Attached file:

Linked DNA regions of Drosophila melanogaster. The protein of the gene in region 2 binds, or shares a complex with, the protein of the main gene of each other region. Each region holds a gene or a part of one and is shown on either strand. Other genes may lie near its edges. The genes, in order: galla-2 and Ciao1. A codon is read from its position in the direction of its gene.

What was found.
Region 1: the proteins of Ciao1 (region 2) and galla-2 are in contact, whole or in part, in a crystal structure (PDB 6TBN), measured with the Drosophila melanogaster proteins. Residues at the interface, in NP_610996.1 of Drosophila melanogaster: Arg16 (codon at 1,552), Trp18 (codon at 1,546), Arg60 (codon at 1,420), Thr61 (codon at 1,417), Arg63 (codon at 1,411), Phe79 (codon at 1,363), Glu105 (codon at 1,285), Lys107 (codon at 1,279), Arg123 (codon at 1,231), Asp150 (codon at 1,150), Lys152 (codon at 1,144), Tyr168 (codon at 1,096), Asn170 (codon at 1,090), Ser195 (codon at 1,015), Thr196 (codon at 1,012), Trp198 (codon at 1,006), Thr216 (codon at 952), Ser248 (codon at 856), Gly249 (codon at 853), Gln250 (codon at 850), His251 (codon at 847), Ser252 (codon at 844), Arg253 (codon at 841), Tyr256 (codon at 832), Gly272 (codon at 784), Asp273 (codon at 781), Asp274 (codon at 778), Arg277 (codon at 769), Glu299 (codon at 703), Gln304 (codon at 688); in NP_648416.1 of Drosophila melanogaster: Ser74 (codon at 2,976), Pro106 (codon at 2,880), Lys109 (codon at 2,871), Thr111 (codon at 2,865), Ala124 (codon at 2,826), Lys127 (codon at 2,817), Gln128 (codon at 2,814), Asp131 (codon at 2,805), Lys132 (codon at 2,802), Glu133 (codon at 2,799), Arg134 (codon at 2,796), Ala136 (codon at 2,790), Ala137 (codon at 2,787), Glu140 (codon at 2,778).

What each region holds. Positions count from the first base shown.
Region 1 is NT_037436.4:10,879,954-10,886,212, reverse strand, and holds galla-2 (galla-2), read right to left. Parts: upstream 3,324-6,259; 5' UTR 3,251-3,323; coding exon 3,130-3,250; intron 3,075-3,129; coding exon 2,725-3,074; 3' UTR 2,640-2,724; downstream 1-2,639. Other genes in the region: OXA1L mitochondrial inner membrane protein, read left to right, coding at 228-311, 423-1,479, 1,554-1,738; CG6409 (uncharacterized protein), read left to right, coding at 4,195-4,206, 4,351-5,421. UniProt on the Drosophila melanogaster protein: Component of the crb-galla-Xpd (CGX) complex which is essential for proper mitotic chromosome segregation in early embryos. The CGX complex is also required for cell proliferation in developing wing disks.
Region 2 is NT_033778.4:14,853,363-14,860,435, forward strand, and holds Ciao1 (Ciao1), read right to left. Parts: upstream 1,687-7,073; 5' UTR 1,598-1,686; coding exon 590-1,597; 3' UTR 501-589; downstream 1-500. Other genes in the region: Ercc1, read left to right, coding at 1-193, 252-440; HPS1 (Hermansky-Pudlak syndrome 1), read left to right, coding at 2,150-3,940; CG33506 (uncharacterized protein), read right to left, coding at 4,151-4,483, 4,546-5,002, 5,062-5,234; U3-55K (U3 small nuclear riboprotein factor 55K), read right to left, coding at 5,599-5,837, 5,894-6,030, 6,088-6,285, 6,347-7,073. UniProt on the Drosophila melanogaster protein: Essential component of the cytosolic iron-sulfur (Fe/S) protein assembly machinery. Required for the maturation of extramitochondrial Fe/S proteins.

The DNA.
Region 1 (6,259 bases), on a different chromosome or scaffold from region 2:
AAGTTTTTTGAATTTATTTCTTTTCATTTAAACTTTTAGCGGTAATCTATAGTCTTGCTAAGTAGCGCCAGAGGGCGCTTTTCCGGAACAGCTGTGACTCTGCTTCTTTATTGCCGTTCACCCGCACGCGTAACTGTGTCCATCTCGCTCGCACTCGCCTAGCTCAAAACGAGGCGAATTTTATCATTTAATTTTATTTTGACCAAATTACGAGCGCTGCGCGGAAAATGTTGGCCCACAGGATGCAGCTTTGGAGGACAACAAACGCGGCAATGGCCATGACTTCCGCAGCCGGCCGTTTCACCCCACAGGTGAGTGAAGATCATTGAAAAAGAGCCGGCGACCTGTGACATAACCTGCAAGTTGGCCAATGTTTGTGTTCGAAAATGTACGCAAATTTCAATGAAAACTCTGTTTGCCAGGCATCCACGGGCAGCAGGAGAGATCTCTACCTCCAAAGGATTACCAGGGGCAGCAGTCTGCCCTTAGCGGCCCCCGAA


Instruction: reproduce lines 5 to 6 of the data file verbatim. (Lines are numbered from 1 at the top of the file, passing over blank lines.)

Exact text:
Region 1 is NT_037436.4:10,879,954-10,886,212, reverse strand, and holds galla-2 (galla-2), read right to left. Parts: upstream 3,324-6,259; 5' UTR 3,251-3,323; coding exon 3,130-3,250; intron 3,075-3,129; coding exon 2,725-3,074; 3' UTR 2,640-2,724; downstream 1-2,639. Other genes in the region: OXA1L mitochondrial inner membrane protein, read left to right, coding at 228-311, 423-1,479, 1,554-1,738; CG6409 (uncharacterized protein), read left to right, coding at 4,195-4,206, 4,351-5,421. UniProt on the Drosophila melanogaster protein: Component of the crb-galla-Xpd (CGX) complex which is essential for proper mitotic chromosome segregation in early embryos. The CGX complex is also required for cell proliferation in developing wing disks.
Region 2 is NT_033778.4:14,853,363-14,860,435, forward strand, and holds Ciao1 (Ciao1), read right to left. Parts: upstream 1,687-7,073; 5' UTR 1,598-1,686; coding exon 590-1,597; 3' UTR 501-589; downstream 1-500. Other genes in the region: Ercc1, read left to right, coding at 1-193, 252-440; HPS1 (Hermansky-Pudlak syndrome 1), read left to right, coding at 2,150-3,940; CG33506 (uncharacterized protein), read right to left, coding at 4,151-4,483, 4,546-5,002, 5,062-5,234; U3-55K (U3 small nuclear riboprotein factor 55K), read right to left, coding at 5,599-5,837, 5,894-6,030, 6,088-6,285, 6,347-7,073. UniProt on the Drosophila melanogaster protein: Essential component of the cytosolic iron-sulfur (Fe/S) protein assembly machinery. Required for the maturation of extramitochondrial Fe/S proteins.